I have a question about the optimum distributor rotor tip and terminal gap. Modern replacement parts for our classics are all over the place, either in terms of length, cap eccentricity, or quality control in general. Rotors listed as ‘correct’ for the application differ markedly in length.
So my question would be: All things being equal, do we want a relatively close rotor tip and terminal spacing? Would 0.020-inch be acceptable? In other words, make this as close as practical? Then, if we want wide gaps anywhere, open up the plug gaps. Just not inside the distributor. See where I’m goin’ with this?
This old ‘60s Ford I’m working on has a huge rotor tip gap using a Motorcraft rotor. What I’m finding online is interesting in terms of the coil voltage necessary to fire the plugs. Thanks for looking into this. — Ted P.
Jeff Smith: This is an interesting question, Ted.
Your line of reasoning is correct. The idea is to minimize the resistance in the high-tension circuit from the coil to the spark plugs by reducing the gap the spark must jump in order make it to the spark plug. As the gap between the rotor and the distributor cap increases, this demands greater voltage from the coil and the secondary side of the ignition system. Minimizing the resistance in the circuit is important.
This relates to much more than just the actual gap between the rotor and the distributor cap.
Let’s start with materials and work our way through the entire secondary side of the ignition system. We all know there are several price layers in most automotive components including the ignition side. Less-expensive rotors and distributor caps use aluminum terminals instead of copper. We found a chart online that states that copper is used as the conductivity standard for electrical work. We also found that aluminum is only 61 percent as conductive as copper—which isn’t good.
Then consider that the first thing that happens with aluminum is after use in the field it quickly is covered by a thin aluminum-oxide coating—which increases its resistance. So there’s a good reason to avoid the cheap distributor caps and look instead for caps using copper terminals. Of course, that extends to the rotor as you have mentioned.
I pulled a couple of distributors out of parts bin and measured resistance between a copper terminal on an MSD distributor and a brand new cap with aluminum terminals. The copper MSD cap was well used so I checked resistance before and after polishing it up. With the clean terminal it was less than 0.5 ohm—almost nothing—but corroded it was around 1,000 ohms. The new aluminum terminal was only around 50 ohms—but likely it would soar well past 1,000 after a few miles of use. But none of these numbers are very high.
As far as rotor clearances to the cap are concerned, we called MSD and they said their spec for clearance is 0.074-inch. We roughly measured a new MSD distributor and found similar number. Other HEI distributors we checked were worse. But there are other considerations besides just the lateral clearance.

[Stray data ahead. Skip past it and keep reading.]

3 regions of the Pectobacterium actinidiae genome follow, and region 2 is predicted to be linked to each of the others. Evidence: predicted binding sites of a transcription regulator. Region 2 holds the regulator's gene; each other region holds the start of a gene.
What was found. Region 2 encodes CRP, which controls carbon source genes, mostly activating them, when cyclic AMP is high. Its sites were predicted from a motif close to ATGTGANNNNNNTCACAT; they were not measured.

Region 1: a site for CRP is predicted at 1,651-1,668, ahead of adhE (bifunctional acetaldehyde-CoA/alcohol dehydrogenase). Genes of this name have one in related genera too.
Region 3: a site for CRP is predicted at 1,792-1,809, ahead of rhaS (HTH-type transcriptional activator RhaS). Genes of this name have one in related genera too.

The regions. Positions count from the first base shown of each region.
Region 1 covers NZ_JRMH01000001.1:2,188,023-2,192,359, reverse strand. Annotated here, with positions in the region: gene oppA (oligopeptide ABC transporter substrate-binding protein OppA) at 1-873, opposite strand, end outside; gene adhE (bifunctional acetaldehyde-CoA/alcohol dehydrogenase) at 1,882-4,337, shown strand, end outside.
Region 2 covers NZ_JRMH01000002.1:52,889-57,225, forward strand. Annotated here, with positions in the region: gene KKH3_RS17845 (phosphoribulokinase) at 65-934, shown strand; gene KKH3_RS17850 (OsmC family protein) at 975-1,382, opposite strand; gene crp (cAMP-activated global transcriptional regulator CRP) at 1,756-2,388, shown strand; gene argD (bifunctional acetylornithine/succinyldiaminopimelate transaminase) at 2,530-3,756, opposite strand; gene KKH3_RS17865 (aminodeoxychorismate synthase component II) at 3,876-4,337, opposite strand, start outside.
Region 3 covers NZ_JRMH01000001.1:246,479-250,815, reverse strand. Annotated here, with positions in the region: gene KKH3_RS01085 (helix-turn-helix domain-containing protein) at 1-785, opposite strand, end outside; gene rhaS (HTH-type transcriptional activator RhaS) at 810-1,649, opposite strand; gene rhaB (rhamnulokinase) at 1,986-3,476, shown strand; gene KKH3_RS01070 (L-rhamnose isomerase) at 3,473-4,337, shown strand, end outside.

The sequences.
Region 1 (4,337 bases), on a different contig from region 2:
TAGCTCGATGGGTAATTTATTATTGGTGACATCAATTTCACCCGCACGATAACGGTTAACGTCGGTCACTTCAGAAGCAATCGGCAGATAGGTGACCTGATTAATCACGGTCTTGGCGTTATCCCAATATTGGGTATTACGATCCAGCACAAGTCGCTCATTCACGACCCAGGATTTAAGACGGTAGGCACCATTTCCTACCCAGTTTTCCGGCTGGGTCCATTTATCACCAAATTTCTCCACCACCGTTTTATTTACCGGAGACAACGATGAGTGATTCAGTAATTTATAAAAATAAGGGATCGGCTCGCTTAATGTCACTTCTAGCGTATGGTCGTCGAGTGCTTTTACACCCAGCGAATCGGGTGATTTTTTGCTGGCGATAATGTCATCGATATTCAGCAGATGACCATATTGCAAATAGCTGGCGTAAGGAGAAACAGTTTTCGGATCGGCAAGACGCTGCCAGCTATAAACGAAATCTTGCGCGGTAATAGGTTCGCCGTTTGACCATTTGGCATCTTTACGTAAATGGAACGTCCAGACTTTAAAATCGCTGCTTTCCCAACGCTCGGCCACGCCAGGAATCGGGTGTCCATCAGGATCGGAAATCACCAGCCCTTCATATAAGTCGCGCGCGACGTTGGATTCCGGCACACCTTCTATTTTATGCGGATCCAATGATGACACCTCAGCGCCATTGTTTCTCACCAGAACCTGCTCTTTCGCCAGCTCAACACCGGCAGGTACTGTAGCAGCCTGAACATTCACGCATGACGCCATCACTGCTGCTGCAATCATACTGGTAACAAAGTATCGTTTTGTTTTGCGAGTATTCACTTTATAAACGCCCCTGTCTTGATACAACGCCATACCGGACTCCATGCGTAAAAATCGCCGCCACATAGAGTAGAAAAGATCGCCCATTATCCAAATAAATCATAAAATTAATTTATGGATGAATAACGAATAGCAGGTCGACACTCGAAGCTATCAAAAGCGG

We should discuss rotor phasing.
For most of the world, we place the cap on the distributor and that’s about as much thought as we put into rotor phasing, but it’s something worth further consideration.
For the typical distributors that we’ve checked, when the center pole piece is aligned with the magnetic pickup to trigger the coil to fire, the rotor will be directly aligned with a given terminal on the distributor cap. This is where the rotor is placed with initial timing, and because the rotor is tied to the paddle wheel on the shaft, changes in timing don’t affect the rotor phasing.
However, on EFI engines, changes to ignition timing do affect the position of the rotor since the rotor is locked to the shaft and doesn’t move. This is where phasing the rotor to place it so that advancing or retarding the timing does not move the rotor too far away from the terminal cap. It’s a bit long-winded to go through how to do this, and there is a slick MSD video by our friend Joe Pando that shows how rotor phasing can affect spark output you check out.
We must also include a discussion about spark plug wires. Again on the inexpensive side, are what are called ‘suppression’ wires usually constructed from fiberglass-weave impregnated with carbon. These wires will measure really high resistance per foot—like 3,000 ohms and above.
These wires just won’t deliver a strong spark to the plug so you should avoid them. Instead, look for what are now almost standard spiral wrap wires. Almost everybody makes them now. Getting down to the 50 ohms per foot area to reduce resistance isn’t really necessary. There are really good plug wires at 150 to 500 ohms per foot that will do the job.
As you mentioned, if the entire secondary system is in good shape and plenty of voltage is available to fire the spark plugs, then you can increase the spark plug gap slightly to increase the voltage to light that fire.
We rarely see changes to the ignition system that are worth horsepower, but we have seen changes to the ignition system using good plug wires and a hot spark make a difference in drivability, throttle response, and certainly mileage. So It might be worth the effort to check into your ignition system and optimize it as much as possible.